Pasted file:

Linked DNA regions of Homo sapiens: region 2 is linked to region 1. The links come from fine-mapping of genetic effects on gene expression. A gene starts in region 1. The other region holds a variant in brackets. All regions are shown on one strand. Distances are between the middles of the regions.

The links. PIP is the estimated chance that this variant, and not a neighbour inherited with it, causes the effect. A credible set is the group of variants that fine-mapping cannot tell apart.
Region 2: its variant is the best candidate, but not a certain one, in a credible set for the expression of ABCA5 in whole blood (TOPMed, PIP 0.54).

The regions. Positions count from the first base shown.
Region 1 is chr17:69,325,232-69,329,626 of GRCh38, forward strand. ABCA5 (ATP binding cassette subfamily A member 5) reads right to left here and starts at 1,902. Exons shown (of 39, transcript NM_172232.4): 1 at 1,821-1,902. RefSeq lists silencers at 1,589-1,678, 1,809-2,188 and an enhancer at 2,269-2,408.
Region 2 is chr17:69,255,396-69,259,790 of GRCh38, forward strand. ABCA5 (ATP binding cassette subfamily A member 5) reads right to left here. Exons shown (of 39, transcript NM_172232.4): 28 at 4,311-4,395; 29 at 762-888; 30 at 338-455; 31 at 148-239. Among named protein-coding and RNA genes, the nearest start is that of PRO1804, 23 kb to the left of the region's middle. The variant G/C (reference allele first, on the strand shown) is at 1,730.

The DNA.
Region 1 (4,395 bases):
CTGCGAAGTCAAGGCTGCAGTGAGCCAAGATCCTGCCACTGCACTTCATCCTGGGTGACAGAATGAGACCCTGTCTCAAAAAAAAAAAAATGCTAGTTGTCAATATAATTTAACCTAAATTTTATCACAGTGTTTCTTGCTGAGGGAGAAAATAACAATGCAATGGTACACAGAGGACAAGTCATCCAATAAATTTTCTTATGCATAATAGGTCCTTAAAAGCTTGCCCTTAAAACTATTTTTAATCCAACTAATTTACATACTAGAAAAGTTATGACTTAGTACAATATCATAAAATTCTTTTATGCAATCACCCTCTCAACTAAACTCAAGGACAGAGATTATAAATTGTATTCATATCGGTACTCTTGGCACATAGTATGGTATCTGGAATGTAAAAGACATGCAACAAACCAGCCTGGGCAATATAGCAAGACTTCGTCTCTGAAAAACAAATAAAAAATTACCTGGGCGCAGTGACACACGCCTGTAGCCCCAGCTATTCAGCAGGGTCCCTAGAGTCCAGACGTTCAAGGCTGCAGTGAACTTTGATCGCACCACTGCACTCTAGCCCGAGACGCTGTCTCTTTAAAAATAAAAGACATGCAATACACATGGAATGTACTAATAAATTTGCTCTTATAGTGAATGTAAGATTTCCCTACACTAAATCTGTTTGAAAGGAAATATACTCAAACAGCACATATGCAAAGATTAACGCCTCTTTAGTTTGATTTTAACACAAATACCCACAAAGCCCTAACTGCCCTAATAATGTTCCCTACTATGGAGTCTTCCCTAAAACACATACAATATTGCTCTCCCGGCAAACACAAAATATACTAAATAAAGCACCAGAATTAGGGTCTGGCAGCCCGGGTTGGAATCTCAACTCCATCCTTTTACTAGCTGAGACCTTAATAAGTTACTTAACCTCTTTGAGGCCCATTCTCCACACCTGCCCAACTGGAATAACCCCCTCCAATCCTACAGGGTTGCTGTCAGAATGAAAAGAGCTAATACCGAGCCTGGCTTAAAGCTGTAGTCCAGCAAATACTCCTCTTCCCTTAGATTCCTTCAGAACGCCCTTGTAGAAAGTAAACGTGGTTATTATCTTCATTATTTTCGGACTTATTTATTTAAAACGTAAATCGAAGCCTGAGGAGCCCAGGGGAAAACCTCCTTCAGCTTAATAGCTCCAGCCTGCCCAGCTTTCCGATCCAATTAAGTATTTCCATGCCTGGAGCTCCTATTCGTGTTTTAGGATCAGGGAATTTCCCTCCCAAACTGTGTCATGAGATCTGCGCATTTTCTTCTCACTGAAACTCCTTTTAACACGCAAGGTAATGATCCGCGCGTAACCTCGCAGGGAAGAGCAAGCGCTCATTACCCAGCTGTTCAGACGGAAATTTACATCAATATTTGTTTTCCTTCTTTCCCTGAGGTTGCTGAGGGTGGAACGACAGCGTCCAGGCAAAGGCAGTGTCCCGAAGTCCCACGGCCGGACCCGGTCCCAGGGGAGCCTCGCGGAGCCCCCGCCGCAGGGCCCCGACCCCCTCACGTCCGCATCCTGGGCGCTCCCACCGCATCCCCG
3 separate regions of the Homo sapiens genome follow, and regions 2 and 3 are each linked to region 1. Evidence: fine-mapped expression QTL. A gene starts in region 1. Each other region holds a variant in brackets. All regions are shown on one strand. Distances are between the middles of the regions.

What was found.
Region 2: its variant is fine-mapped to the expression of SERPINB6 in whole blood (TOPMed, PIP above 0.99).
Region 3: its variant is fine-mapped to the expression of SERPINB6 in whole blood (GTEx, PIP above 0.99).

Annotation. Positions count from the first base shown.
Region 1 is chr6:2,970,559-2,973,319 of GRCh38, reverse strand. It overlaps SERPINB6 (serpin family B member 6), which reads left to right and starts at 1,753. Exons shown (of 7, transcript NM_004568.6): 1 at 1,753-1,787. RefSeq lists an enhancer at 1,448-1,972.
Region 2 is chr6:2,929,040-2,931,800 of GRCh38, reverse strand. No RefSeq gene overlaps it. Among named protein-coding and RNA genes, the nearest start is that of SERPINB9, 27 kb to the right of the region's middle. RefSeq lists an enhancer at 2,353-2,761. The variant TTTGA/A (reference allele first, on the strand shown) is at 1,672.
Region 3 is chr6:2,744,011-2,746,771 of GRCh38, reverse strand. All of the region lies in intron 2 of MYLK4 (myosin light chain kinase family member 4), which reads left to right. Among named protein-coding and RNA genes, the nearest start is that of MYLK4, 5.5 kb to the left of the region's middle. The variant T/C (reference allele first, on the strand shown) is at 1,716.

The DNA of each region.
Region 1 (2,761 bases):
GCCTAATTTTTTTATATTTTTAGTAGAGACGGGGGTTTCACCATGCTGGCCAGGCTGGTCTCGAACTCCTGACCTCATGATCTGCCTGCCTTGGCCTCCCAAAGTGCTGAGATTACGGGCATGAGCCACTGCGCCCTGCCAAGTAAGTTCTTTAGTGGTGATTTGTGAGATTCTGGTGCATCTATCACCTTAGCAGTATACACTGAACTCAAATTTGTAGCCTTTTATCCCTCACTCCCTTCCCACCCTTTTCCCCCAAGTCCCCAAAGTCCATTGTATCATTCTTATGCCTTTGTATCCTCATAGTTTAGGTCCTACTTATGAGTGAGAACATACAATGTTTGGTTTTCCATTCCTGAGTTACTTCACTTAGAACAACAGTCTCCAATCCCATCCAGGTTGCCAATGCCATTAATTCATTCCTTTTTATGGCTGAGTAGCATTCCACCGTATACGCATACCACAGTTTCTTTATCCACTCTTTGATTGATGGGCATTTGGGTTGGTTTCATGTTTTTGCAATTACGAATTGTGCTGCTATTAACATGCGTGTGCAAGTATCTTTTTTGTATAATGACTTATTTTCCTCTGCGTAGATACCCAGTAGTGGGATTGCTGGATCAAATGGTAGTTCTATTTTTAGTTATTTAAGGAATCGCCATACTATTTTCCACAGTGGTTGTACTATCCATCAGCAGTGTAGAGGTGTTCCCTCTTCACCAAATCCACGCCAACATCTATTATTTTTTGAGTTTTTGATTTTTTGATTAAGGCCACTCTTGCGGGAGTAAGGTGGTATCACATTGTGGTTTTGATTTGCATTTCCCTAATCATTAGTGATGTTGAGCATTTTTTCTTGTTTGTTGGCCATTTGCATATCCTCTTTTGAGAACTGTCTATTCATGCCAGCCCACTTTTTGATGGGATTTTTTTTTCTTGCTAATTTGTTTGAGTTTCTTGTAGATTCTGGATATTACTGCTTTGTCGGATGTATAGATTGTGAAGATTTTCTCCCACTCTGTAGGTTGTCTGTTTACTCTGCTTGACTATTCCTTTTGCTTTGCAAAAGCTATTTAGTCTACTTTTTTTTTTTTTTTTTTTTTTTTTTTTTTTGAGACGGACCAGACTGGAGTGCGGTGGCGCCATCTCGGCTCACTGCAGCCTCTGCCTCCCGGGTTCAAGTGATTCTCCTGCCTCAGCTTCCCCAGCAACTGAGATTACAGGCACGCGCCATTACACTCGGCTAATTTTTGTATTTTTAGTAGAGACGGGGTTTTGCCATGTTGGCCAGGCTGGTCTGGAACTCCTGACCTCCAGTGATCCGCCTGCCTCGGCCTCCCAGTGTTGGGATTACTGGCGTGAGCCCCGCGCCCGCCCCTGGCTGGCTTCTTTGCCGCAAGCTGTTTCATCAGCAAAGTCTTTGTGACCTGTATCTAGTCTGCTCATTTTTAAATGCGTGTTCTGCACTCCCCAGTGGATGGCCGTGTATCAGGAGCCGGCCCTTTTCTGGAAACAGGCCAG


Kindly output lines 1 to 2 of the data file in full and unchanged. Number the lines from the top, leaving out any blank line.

Linked DNA regions of Homo sapiens: region 2 is linked to region 1. The links come from fine-mapping of genetic effects on gene expression. A gene starts in region 1. The other region holds a variant in brackets. All regions are shown on one strand. Distances are between the middles of the regions.

The links. PIP is the estimated chance that this variant, and not a neighbour inherited with it, causes the effect. A credible set is the group of variants that fine-mapping cannot tell apart.